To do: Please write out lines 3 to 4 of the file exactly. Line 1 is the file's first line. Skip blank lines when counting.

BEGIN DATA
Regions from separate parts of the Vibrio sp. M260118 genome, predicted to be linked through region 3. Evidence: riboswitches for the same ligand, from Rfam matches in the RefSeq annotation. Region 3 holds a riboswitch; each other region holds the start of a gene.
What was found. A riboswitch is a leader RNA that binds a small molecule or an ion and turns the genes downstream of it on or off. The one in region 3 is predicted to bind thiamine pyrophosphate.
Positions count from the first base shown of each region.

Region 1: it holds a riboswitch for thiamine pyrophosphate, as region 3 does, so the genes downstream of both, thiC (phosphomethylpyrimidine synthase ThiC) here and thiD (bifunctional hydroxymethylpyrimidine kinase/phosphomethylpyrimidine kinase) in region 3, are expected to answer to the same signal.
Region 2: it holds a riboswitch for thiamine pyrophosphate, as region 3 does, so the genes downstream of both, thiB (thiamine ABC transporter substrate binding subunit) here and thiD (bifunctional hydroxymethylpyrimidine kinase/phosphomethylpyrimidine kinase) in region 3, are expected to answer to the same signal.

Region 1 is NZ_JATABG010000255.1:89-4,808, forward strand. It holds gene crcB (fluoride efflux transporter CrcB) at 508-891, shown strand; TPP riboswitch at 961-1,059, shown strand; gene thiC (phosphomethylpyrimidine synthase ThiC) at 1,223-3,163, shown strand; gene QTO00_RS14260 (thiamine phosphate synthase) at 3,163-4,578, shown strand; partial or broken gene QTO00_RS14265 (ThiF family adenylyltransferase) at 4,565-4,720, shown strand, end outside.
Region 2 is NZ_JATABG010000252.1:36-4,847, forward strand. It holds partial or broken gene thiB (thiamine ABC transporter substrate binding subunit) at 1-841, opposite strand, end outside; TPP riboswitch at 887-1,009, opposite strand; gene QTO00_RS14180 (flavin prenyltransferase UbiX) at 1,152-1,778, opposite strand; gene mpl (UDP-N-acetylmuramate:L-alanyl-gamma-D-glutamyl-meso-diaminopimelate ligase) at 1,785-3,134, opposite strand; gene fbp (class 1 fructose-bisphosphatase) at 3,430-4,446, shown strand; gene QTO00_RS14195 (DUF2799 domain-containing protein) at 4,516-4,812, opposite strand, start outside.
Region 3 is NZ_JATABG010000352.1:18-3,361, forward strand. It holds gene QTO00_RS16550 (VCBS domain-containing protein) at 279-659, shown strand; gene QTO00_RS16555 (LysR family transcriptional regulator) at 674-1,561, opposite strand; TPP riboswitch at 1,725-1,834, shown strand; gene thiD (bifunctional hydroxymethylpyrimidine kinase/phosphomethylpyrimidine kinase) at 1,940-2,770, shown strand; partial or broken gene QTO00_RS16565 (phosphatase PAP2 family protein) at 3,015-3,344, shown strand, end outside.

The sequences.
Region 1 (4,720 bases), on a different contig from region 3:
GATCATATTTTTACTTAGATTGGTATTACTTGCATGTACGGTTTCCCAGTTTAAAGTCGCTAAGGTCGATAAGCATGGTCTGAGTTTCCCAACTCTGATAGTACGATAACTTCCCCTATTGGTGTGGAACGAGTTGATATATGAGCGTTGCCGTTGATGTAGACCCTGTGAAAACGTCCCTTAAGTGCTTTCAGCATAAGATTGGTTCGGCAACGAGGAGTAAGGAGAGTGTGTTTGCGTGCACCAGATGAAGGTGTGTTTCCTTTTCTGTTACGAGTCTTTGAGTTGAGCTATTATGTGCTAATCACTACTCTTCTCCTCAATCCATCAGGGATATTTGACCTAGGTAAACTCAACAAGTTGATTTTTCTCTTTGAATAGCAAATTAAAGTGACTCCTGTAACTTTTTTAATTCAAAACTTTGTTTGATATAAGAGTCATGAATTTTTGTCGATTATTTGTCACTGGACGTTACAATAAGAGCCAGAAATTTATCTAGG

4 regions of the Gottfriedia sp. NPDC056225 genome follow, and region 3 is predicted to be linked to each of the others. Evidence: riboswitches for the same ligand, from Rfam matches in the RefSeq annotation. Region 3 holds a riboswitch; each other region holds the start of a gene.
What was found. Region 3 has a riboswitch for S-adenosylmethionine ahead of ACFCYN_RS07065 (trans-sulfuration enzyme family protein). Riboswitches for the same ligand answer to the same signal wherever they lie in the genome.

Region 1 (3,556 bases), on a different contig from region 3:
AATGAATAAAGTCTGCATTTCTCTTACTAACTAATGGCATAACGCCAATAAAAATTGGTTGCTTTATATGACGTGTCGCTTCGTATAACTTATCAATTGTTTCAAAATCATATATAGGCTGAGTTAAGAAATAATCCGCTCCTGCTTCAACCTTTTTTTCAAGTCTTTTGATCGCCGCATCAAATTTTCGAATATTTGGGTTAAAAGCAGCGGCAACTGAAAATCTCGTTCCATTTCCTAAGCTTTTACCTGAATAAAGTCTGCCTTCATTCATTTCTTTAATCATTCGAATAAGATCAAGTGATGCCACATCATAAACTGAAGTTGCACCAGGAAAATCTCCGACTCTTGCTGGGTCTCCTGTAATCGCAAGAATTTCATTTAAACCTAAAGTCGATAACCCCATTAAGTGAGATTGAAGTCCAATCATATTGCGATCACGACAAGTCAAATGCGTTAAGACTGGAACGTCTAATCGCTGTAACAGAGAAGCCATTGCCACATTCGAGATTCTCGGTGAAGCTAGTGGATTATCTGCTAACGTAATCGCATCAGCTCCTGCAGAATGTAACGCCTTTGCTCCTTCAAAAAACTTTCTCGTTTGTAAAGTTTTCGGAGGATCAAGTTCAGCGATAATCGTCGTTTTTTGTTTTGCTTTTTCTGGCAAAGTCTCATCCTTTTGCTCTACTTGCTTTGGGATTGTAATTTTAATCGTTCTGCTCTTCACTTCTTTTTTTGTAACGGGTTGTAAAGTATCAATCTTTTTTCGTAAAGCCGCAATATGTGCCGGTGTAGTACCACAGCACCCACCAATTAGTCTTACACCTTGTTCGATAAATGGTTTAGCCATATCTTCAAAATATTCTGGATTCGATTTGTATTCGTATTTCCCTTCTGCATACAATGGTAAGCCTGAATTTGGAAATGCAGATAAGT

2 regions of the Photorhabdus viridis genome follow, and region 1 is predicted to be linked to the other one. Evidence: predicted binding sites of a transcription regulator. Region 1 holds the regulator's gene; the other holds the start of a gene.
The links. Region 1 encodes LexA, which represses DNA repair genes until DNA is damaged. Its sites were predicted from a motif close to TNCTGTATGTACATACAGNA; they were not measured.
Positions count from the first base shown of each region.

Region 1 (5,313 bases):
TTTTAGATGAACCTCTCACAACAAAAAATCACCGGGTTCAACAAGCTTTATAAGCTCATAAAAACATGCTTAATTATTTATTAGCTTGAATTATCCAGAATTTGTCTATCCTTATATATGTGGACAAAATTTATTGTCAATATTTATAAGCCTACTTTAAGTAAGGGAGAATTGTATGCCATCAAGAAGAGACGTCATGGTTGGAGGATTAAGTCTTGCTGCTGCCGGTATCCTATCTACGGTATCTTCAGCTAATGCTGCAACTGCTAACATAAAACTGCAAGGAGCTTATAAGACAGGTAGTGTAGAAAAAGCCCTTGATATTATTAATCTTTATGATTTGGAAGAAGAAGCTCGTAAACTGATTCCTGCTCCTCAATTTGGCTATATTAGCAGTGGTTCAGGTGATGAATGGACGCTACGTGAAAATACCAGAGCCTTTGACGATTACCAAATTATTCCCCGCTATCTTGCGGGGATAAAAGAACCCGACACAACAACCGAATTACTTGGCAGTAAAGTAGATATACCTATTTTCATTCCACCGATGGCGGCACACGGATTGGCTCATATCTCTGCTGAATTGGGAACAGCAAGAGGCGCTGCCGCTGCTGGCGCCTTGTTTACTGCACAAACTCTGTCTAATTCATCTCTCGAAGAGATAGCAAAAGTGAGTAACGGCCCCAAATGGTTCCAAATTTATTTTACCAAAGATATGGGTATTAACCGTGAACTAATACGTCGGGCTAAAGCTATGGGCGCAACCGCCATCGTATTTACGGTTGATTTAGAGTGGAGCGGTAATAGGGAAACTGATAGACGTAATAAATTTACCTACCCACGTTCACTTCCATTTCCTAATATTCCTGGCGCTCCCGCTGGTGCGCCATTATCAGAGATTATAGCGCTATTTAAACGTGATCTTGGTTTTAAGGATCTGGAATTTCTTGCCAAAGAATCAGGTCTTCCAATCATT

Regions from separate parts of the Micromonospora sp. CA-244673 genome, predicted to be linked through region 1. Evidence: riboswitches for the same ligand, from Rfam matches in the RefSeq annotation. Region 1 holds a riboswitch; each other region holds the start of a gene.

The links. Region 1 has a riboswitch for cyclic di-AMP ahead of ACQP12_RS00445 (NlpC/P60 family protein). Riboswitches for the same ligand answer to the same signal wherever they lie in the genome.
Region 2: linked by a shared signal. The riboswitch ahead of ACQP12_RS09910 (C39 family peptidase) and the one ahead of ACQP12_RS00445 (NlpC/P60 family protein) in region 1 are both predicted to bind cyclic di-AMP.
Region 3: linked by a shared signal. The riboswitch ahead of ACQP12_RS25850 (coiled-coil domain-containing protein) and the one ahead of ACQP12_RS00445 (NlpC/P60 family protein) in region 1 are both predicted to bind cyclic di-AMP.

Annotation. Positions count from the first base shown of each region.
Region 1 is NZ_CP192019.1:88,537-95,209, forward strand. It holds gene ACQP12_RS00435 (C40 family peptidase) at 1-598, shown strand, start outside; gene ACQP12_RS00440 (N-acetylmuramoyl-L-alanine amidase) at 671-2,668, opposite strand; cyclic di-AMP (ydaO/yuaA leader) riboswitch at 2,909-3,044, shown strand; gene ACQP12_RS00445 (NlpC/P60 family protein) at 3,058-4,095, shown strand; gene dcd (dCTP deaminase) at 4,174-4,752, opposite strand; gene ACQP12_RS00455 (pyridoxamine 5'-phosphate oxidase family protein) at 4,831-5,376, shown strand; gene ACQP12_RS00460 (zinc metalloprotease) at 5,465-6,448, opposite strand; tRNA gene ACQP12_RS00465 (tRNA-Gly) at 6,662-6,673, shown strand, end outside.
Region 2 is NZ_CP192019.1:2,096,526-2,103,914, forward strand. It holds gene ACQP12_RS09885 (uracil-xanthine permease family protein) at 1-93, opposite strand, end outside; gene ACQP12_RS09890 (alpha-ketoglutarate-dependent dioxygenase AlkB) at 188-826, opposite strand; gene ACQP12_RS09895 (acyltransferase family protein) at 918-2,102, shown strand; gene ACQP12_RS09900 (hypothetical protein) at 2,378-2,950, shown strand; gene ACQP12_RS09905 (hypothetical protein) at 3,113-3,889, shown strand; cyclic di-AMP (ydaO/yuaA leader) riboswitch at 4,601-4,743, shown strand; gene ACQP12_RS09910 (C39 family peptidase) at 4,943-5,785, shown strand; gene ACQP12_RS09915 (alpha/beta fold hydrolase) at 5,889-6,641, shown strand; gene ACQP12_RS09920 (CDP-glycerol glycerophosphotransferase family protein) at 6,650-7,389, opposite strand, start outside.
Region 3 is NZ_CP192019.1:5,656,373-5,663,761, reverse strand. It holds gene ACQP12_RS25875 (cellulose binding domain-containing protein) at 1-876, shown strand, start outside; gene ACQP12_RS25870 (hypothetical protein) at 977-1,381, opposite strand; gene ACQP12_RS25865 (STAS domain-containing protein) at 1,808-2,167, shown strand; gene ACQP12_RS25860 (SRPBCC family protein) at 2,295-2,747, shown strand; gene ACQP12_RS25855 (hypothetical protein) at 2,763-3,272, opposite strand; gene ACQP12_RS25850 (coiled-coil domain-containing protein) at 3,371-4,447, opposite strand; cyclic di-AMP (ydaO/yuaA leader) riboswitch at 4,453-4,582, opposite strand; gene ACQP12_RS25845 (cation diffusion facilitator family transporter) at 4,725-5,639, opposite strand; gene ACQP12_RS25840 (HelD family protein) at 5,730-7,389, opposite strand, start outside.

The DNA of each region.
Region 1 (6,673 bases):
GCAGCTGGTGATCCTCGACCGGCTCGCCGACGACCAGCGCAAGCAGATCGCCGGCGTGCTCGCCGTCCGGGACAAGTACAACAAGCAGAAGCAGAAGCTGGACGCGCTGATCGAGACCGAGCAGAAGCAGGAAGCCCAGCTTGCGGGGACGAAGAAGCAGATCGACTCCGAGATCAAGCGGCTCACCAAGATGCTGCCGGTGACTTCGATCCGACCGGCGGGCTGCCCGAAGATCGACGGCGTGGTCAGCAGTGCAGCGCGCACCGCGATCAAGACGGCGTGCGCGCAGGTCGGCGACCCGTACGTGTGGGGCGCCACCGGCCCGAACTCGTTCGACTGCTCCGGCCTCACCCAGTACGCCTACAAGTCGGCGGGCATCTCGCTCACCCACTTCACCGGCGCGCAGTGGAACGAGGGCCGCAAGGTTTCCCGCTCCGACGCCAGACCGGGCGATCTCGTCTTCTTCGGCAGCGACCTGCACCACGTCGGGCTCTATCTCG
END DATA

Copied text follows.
Positions count from the first base shown of each region.

Region 1: it holds a riboswitch for thiamine pyrophosphate, as region 3 does, so the genes downstream of both, thiC (phosphomethylpyrimidine synthase ThiC) here and thiD (bifunctional hydroxymethylpyrimidine kinase/phosphomethylpyrimidine kinase) in region 3, are expected to answer to the same signal.